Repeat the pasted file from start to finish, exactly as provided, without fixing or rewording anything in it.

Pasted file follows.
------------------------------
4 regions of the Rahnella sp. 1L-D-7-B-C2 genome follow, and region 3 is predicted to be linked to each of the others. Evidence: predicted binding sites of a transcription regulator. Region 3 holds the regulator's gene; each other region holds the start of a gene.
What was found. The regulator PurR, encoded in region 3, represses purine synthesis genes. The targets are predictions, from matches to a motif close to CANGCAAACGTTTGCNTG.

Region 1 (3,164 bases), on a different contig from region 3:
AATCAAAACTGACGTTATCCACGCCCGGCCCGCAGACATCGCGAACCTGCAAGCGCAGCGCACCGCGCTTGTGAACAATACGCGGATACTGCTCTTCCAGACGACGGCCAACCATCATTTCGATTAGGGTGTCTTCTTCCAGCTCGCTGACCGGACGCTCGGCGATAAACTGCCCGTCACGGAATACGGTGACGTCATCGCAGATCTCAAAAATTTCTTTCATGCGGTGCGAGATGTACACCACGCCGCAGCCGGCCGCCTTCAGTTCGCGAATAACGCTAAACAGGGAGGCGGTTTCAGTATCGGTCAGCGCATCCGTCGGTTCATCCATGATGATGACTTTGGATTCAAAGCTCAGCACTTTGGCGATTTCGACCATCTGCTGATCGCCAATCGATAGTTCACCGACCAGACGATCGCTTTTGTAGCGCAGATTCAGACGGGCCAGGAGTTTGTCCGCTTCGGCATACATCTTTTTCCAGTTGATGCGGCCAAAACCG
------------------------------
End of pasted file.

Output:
4 regions of the Rahnella sp. 1L-D-7-B-C2 genome follow, and region 3 is predicted to be linked to each of the others. Evidence: predicted binding sites of a transcription regulator. Region 3 holds the regulator's gene; each other region holds the start of a gene.
What was found. The regulator PurR, encoded in region 3, represses purine synthesis genes. The targets are predictions, from matches to a motif close to CANGCAAACGTTTGCNTG.

Region 1 (3,164 bases), on a different contig from region 3:
AATCAAAACTGACGTTATCCACGCCCGGCCCGCAGACATCGCGAACCTGCAAGCGCAGCGCACCGCGCTTGTGAACAATACGCGGATACTGCTCTTCCAGACGACGGCCAACCATCATTTCGATTAGGGTGTCTTCTTCCAGCTCGCTGACCGGACGCTCGGCGATAAACTGCCCGTCACGGAATACGGTGACGTCATCGCAGATCTCAAAAATTTCTTTCATGCGGTGCGAGATGTACACCACGCCGCAGCCGGCCGCCTTCAGTTCGCGAATAACGCTAAACAGGGAGGCGGTTTCAGTATCGGTCAGCGCATCCGTCGGTTCATCCATGATGATGACTTTGGATTCAAAGCTCAGCACTTTGGCGATTTCGACCATCTGCTGATCGCCAATCGATAGTTCACCGACCAGACGATCGCTTTTGTAGCGCAGATTCAGACGGGCCAGGAGTTTGTCCGCTTCGGCATACATCTTTTTCCAGTTGATGCGGCCAAAACCG